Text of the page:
March 13, 2005

PROJECT MANAGEMENT: Clients Behaving Badly

Devil.gifWhether developing courses in-house or out, all of us have clients to satisfy - managers, deans, SMEs, faculty, learners, etc. - and a lot of time and energy in project management is spent on coming up with paradigms for avoiding problems and increasing client satisfaction ... as well as smoothing the inevitable bumps that occur when a client makes seemingly irrational demands or otherwise appears to be somewhat less than cooperative.

Of course, these paradigms can be very useful. And in many cases, following advice like "treat in-house clients like customers," "manage your client expectations," "clearly specify deliverables," and "focus on process, not personality" is essential in ensuring that you meet your targets for time, budget, scope, and course quality with a maximum of client satisfaction and a minimum of bloodshed.

But all of these paradigms and most of this advice have one thing in common: they assume that your client is, at bottom, a reasonable person with a vested interest in getting the work done.

Unfortunately, this isn't always the case.

Don't get me wrong, the vast majority of clients are rational and cooperative when the project manager does a good job of communicating expectations and status and of specifying deliverables, requirements, and conditions. A few are even a dream to work with. And there are plenty of occasions when, if you diagnose the reason behind a client's seemingly bad behavior, you find that the problem boils down to mistakes on your side - the most common being faulty communication on the part of the project manager or others on the course development team.

But there are also clients who are nearly impossible to work with.

There are staff who, annoyed that management has decided to outsource an important project, will do anything they can to undermine and subvert a vendor's work. Something similar can happen to in-house staff where internal politics or rival departments are involved. There are SMEs and managers who see development staff as convenient scapegoats or slave labor. There are managers who refuse to honor their obligations in a contract - adopting a "go ahead and sue me" attitude. There are managers who initiate a project, get staff and/or vendors working on it, and then lose interest, leaving the development team twisting in the wind.

And there are people who are just plain rude.

While it might seem that vendors, contractors, and freelancers are most vulnerable, there are actually a few things they can do to keep from being terrorized by these clients behaving badly, since they can usually design a contract that has a built-in "exit strategy" ... get some money up front, tie payments to deliverables, have a termination clause, avoid "scope creep," and be sure to hold some assets back until payment is received. And, most important, they can decide never to work with that client again.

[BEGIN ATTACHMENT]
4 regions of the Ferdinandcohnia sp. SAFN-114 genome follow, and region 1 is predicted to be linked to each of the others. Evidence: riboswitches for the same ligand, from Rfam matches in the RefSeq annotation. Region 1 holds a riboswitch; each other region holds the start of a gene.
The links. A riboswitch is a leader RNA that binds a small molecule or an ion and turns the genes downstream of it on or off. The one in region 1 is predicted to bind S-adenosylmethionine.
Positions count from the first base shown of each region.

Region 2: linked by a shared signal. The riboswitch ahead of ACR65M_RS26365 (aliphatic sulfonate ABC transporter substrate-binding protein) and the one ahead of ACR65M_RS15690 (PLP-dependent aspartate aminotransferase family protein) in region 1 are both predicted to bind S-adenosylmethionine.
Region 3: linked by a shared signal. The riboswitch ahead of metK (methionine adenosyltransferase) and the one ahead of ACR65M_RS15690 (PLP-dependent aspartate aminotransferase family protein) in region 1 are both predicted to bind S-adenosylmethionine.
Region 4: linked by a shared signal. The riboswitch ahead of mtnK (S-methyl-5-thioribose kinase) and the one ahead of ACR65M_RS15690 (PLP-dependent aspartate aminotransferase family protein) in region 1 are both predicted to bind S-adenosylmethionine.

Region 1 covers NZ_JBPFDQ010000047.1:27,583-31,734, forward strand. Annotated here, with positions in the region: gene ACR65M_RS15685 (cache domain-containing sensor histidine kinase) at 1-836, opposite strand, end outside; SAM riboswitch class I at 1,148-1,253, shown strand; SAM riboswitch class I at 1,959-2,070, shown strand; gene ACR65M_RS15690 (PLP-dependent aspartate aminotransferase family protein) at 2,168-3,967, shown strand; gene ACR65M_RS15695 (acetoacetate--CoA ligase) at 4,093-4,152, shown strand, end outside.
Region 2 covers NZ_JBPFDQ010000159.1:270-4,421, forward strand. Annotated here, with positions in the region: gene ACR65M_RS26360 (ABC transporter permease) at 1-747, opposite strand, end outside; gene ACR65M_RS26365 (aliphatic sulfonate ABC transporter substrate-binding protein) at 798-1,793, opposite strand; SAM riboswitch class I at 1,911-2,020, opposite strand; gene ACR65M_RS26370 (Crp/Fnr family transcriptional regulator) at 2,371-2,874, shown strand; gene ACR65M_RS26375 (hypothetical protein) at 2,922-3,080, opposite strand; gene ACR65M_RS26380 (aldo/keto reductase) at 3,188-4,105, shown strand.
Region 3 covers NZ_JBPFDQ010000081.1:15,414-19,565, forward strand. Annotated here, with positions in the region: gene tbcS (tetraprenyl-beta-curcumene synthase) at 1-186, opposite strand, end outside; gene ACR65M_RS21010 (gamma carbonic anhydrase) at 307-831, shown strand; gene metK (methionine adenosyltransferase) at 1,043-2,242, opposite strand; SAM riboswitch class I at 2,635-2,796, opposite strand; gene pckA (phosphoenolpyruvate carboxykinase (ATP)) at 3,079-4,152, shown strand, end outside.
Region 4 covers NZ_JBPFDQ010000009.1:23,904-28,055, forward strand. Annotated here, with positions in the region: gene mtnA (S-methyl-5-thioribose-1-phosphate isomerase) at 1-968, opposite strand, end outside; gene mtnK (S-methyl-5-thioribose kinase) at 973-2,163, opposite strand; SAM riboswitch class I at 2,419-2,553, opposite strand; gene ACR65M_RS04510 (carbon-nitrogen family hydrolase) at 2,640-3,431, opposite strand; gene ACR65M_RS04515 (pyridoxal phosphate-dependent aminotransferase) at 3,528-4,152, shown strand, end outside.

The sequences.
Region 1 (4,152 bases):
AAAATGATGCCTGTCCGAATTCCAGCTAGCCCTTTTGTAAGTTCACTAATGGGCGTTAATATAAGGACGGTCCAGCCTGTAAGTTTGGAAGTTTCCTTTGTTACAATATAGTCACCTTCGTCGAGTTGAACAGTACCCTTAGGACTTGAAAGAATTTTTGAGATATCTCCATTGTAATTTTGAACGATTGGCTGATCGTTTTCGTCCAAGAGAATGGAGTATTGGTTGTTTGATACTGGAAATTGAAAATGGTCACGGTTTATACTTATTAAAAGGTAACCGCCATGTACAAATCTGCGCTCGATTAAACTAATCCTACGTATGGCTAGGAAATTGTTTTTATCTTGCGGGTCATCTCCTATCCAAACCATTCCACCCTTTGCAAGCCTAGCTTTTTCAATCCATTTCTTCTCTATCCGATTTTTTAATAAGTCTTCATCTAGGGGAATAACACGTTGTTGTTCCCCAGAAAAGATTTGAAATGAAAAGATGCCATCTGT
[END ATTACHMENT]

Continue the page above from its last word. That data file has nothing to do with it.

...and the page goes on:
These luxuries are generally not available to in-house staff, who can become totally demoralized by repeated exposure to these types of internal clients if they don't have decent management support as a backstop. If the anecdotal evidence of students and colleagues is any indication, staff in this position generally adopt the same strategy: stay out of the line of fire, do as little real work as possible, get really good at playing Minesweeper, and check the want ads every day.

Of course, these types of clients can be found in any type of endeavor - not just online course development - and learning to deal with unreasonable people could be seen as just another sadly important life skill. And, luckily, for most of us, this type of client is the exception and not the rule.

While it's hard not to be cynical after encountering such a client, your best bet at the end of the day is probably just to treat it as you would any other bad relationship: Get out as soon as possible and without too many scars, lick your wounds, move on, and try not to let the experience sour your future relationships.

Posted by Joanne Tzanis at 10:20 PM | Comments (0)

July 07, 2004

RESOURCES: Course Design & Development

Design Principles
These Web design guidelines from IBM provide a basic introduction to the topics of site structure, navigation, text design, and visual layout. On the same site, the section on Design concepts gives a basic introduction to the topics of user-interface and user-experience design, as well as some basic principles of good site design.

Information Architecturearchitecture.gif

  • This brief article by Stephen Downes provides a good definition and overview
  • This tutorial from Webmonkey is a good place to start if you're new to IA, particularly the lessons on Site structure and Visual design.
  • AIfIA (The Asilomar Institute for Information Architecture) provides a host of resources, including a Design tools section that includes sample process maps, content development spreadsheets, wireframe templates, and other development tools.

    Posted by Joanne Tzanis at 10:28 PM | Comments (0)

July 05, 2004

RESOURCES: Costs of Course Development

Online Course Development: What Does It Cost? An article from Syllabus Magazine that presents guidelines for predicting the costs of course design and development.
(Link via Online Learning Update)

Posted by Joanne Tzanis at 12:51 PM | Comments (0)